Puslapio vaizdai

eminence and command. It was natural that, in the exercise of his power, he should be eo immitior quia toleraverat, that, though his heart was undoubtedly generous and humane, his demeanour in society should be harsh and despotic. For severe distress he had sympathy, and not only sympathy, but munificent relief. But for the suffering which a harsh world inflicts upon a delicate mind he had no pity; for it was a kind of suffering which he could scarcely conceive. He would carry home on his shoulders a sick and starving girl from the streets. He turned his house into a place of refuge for a crowd of wretched old creatures who could find no other asylum: nor could all their peevishness and ingratitude weary out his benevolence. But the pangs of wounded vanity seemed to him ridiculous; and he scarcely felt sufficient compassion even for the pangs of wounded affection. He had seen and felt so much of sharp misery, that he was not affected by paltry vexations; and he seemed to think that everybody ought to be as much hardened to those vexations as himself. He was angry with Boswell for complaining of a headache, with Mrs. Thrale for grumbling about the dust on the road or the smell of the kitchen. These were, in his phrase, "foppish lamentations," which people ought to be ashamed to utter in a world so full of sin and sorrow. Goldsmith, crying because the Good-natured Man had failed, inspired him with no pity. Though his own health was not good, he detested and despised valetudinarians. Pecuniary losses, unless they reduced the loser absolutely to beggary, moved him very little. "People, whose hearts had been softened by prosperity might weep," he said, " for such events; but all that could be expected of a plain man was not to laugh." He was not much moved even by the spectacle of Lady Tavistock dying of a broken heart for the loss of her lord. Such grief he considered as a luxury reserved for the idle and wealthy. A washerwoman, left a widow with nine small children, would not have sobbed herself to death.

A person who troubled himself so little about small or sentimental grievances, was not likely to be very attentive to the feelings of others in the ordinary intercourse of society. He could not understand how a sarcasm or a reprimand could make any man really unhappy. "My dear doctor," said he to Goldsmith, "what harm does it do to a man to call him Holofernes ?" "Pooh, ma'am," he exclaimed to Mrs. Carter, "who is the worse for being talked of uncharitably ?" Politeness has been well defined as benevolence in small things. Johnson was impolite, not because he wanted benevolence, but because small things appeared smaller to him than to people who had never known what it was to live no fourpence-halfpenny a day.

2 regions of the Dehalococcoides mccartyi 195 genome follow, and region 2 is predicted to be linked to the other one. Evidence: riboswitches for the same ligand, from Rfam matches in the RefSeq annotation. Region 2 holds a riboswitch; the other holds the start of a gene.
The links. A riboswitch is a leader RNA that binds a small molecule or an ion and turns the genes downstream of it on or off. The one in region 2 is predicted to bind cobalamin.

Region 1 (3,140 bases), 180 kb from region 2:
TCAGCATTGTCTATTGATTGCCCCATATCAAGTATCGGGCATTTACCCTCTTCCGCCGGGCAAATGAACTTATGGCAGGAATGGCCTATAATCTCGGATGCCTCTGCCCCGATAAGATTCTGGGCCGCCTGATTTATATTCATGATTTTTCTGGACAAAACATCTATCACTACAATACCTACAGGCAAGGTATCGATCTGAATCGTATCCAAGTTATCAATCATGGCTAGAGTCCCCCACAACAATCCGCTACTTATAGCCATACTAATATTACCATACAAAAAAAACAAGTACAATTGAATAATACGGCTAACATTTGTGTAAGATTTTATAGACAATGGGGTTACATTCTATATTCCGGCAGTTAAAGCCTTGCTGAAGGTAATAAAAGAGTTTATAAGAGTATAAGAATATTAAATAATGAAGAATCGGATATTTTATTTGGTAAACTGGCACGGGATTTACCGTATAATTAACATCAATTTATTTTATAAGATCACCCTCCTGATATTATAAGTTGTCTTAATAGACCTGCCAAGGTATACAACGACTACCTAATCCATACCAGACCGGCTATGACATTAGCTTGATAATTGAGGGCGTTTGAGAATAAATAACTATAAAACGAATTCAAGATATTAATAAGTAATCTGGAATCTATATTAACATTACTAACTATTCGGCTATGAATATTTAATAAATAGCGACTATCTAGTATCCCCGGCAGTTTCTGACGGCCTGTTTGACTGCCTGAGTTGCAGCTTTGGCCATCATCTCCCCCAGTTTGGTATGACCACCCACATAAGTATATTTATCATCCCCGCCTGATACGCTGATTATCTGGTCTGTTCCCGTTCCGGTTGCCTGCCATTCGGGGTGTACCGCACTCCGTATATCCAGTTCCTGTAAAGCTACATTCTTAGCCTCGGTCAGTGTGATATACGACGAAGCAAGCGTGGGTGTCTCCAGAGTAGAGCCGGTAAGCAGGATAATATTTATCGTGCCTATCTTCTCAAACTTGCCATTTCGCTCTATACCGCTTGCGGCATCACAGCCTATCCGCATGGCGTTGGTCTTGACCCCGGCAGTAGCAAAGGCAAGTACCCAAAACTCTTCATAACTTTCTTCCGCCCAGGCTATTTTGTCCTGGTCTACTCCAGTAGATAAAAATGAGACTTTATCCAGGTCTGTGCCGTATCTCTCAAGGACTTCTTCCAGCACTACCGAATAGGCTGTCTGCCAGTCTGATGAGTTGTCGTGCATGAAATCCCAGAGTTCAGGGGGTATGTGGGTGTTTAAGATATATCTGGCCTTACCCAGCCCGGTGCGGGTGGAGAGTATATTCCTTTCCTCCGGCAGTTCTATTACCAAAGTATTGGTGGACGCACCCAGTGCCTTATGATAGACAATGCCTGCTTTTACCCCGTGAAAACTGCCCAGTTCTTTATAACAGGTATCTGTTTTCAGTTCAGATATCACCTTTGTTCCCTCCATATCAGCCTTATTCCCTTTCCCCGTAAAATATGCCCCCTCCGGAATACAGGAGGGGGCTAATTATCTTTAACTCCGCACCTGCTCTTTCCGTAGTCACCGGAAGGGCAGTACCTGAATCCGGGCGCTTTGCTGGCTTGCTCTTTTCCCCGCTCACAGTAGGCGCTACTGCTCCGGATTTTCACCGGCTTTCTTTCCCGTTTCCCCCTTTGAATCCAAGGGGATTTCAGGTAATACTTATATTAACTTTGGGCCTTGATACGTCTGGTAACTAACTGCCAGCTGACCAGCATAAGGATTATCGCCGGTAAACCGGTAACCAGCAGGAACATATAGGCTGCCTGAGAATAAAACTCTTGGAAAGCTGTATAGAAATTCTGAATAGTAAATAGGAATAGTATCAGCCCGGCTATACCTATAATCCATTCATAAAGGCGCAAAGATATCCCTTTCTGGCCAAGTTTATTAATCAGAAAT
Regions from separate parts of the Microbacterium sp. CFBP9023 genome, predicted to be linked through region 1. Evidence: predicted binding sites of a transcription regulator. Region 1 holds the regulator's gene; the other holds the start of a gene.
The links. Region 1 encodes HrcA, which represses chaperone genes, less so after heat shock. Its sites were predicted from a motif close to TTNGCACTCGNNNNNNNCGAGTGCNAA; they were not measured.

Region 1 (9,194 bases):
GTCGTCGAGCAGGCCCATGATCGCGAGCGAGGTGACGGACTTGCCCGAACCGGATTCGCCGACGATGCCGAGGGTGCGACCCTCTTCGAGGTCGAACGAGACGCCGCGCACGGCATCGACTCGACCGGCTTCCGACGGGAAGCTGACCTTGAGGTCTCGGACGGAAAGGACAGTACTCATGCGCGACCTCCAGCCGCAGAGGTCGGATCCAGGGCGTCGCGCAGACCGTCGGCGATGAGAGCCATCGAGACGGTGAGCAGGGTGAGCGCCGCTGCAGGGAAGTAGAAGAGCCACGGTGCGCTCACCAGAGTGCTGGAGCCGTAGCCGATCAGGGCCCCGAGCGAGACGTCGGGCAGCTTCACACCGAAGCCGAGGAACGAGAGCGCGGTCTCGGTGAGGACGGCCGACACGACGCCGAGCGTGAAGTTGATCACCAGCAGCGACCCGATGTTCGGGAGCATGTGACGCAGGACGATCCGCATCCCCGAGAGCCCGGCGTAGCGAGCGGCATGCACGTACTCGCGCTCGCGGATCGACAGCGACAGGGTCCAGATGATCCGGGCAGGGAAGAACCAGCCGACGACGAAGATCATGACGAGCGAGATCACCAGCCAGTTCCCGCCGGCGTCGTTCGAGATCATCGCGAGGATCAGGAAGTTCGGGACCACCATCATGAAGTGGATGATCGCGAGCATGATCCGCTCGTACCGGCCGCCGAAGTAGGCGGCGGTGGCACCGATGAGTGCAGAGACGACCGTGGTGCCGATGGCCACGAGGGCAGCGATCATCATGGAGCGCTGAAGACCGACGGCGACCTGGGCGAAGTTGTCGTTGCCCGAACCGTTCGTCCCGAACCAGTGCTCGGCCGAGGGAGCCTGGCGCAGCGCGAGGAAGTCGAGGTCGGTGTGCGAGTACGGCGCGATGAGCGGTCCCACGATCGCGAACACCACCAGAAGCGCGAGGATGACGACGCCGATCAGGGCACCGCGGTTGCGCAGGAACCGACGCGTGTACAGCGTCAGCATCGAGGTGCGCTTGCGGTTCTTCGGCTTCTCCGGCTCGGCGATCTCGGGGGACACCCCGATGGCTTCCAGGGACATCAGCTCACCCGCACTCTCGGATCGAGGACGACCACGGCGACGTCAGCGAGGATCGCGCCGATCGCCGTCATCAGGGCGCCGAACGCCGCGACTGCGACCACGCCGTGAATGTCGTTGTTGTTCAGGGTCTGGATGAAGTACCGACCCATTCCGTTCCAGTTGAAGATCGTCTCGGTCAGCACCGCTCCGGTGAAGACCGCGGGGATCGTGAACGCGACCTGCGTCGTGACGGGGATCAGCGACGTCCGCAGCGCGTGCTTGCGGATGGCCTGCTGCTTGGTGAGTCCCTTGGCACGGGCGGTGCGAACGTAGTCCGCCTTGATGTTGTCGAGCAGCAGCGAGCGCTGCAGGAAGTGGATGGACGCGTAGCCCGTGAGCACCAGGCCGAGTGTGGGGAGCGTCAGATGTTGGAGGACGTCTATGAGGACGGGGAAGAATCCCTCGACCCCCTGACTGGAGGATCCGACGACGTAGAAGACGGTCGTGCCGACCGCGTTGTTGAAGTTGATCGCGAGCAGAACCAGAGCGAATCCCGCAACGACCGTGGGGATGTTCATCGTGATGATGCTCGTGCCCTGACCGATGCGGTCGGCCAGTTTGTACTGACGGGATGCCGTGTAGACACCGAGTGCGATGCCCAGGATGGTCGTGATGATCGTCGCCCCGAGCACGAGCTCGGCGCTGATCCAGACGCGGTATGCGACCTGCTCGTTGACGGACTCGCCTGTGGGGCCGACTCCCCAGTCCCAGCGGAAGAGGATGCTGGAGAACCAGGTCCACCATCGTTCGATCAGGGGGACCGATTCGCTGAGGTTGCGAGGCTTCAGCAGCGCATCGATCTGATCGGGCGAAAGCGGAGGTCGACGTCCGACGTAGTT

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BORN at Bristol, August 12th, 1774; distinguished as one of the most brilliant and voluminous writers of modern times, whether in prose or verse. In 1813 he became poet-laureate, and died at Greta, March 21st, 1843, having been a victim to paralysis the last three years of his life.

Though now no more the musing ear
Delights to listen to the breeze,
That lingers o'er the greenwood shade,
I love thee, Winter! well.

Sweet are the harmonies of Spring,
Sweet is the Summer's evening gale,
And sweet the autumnal winds that shake
The many colour'd grove.

And pleasant to the sober'd soul
The silence of the wintry scene,
When Nature shrouds herself, entranced
In deep tranquillity.

Not undelightful now to roam
The wild heath sparkling on the sight;
Not undelightful now to pace
The forest's ample rounds.

And see the spangled branches shine
And mark the moss of many a hue
That varies the old tree's brown bark,

As o'er the gray stone spreads.

And mark the cluster'd berries bright
Amid the holly's gay green leaves;
The ivy round the leafless oak

That clasps its foliage close.
So Virtue, diffident of strength,
Clings to Religion's firmer aid,
And, by Religion's aid upheld,
Endures calamity.

Nor void of beauties now the Spring,
Whose waters hid from summer sun
Have soothed the thirsty pilgrim's ear
With more than melody.

The green moss shines with icy glare ;
The long grass bends its spear-like form;
And lovely is the silvery scene

When faint the sun-beams smile.


Reflection too may love the hour
When Nature, hid in Winter's grave,
No more expands the bursting bud,
Or bids the flowret bloom;

For Nature soon in Spring's best charms
Shall rise revived from Winter's grave,
Expand the bursting bud again,

And bid the flower rebloom.



THIS Homer of England, alike resembling the bard of Chios in his blindness and his poetical glory, was born in Bread-street, in 1608, and, after a life devoted to learning, conscientious opposition to infringements on national liberty, and the production of immortal poems, died in 1674. The two following poems are "household words" in English literature.

Hence loathed Melancholy,

Of Cerberus, and blackest midnight born,

In Stygian cave forlorn,

'Mongst horrid shapes, and shrieks, and sighs unholy, Find out some uncouth cell,

Where brooding Darkness spreads his jealous wings,
And the night raven sings;

There under ebon shades, and low-brow'd rocks,
As ragged as thy locks,

In dark Cimmerian desert ever dwell.
But come, thou goddess fair and free,
In Heav'n yclep'd* Euphrosyne,
And by men, heart-easing Mirth,
Whom lovely Venus at a birth
With two sister Graces more
To ivy-crowned Bacchus bore:
Or whether (as some sages sing)
The frolic wind that breathes the spring.
Zephyr, with Aurora playing,
As he met her once a-maying,
There on beds of violets blue,
And fresh-blown roses wash'd in dew,
Fill'd her with thee a daughter fair,
So buxom, blithe, and debonair.†

Haste thee, nymph, and bring with thee
Jest and youthful Jollity,

* Named.

+ Graceful.

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